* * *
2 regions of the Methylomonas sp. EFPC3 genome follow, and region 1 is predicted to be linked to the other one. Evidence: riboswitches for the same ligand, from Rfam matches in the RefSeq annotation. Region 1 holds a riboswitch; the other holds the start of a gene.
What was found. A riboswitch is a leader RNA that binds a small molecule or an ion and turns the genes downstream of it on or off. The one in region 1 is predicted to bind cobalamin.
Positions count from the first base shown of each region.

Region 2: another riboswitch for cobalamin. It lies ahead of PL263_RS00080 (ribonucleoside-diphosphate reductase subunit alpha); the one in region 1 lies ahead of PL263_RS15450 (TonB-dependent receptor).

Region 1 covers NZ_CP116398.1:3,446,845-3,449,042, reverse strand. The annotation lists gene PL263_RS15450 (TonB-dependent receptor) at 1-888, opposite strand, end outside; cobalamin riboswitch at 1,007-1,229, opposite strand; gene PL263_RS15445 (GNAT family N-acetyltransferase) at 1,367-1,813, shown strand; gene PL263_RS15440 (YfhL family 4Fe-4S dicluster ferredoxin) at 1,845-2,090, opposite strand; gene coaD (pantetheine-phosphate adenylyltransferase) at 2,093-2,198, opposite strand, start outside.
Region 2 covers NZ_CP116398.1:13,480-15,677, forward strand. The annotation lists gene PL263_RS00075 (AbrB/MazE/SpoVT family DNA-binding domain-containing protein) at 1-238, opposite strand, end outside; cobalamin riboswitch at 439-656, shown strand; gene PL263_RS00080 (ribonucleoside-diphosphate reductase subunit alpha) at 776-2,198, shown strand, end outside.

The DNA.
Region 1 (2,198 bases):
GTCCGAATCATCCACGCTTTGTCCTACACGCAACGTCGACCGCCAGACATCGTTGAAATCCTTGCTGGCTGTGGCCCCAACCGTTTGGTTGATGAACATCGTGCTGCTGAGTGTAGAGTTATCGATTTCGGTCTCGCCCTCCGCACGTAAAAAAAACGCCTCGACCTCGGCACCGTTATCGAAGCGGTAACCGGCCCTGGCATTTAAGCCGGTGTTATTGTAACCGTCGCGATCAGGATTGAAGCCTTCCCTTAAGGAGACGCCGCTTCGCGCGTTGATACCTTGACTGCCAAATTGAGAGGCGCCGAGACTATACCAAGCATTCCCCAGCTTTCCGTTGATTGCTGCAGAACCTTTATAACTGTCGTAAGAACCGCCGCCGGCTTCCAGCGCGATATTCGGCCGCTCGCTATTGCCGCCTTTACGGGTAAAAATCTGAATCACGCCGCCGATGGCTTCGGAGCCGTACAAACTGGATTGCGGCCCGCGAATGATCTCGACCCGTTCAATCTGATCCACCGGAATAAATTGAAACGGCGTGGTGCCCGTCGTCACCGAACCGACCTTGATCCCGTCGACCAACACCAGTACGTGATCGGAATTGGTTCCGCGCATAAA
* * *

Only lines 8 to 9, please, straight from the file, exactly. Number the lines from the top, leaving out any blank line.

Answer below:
Region 1 (2,198 bases):
GTCCGAATCATCCACGCTTTGTCCTACACGCAACGTCGACCGCCAGACATCGTTGAAATCCTTGCTGGCTGTGGCCCCAACCGTTTGGTTGATGAACATCGTGCTGCTGAGTGTAGAGTTATCGATTTCGGTCTCGCCCTCCGCACGTAAAAAAAACGCCTCGACCTCGGCACCGTTATCGAAGCGGTAACCGGCCCTGGCATTTAAGCCGGTGTTATTGTAACCGTCGCGATCAGGATTGAAGCCTTCCCTTAAGGAGACGCCGCTTCGCGCGTTGATACCTTGACTGCCAAATTGAGAGGCGCCGAGACTATACCAAGCATTCCCCAGCTTTCCGTTGATTGCTGCAGAACCTTTATAACTGTCGTAAGAACCGCCGCCGGCTTCCAGCGCGATATTCGGCCGCTCGCTATTGCCGCCTTTACGGGTAAAAATCTGAATCACGCCGCCGATGGCTTCGGAGCCGTACAAACTGGATTGCGGCCCGCGAATGATCTCGACCCGTTCAATCTGATCCACCGGAATAAATTGAAACGGCGTGGTGCCCGTCGTCACCGAACCGACCTTGATCCCGTCGACCAACACCAGTACGTGATCGGAATTGGTTCCGCGCATAAA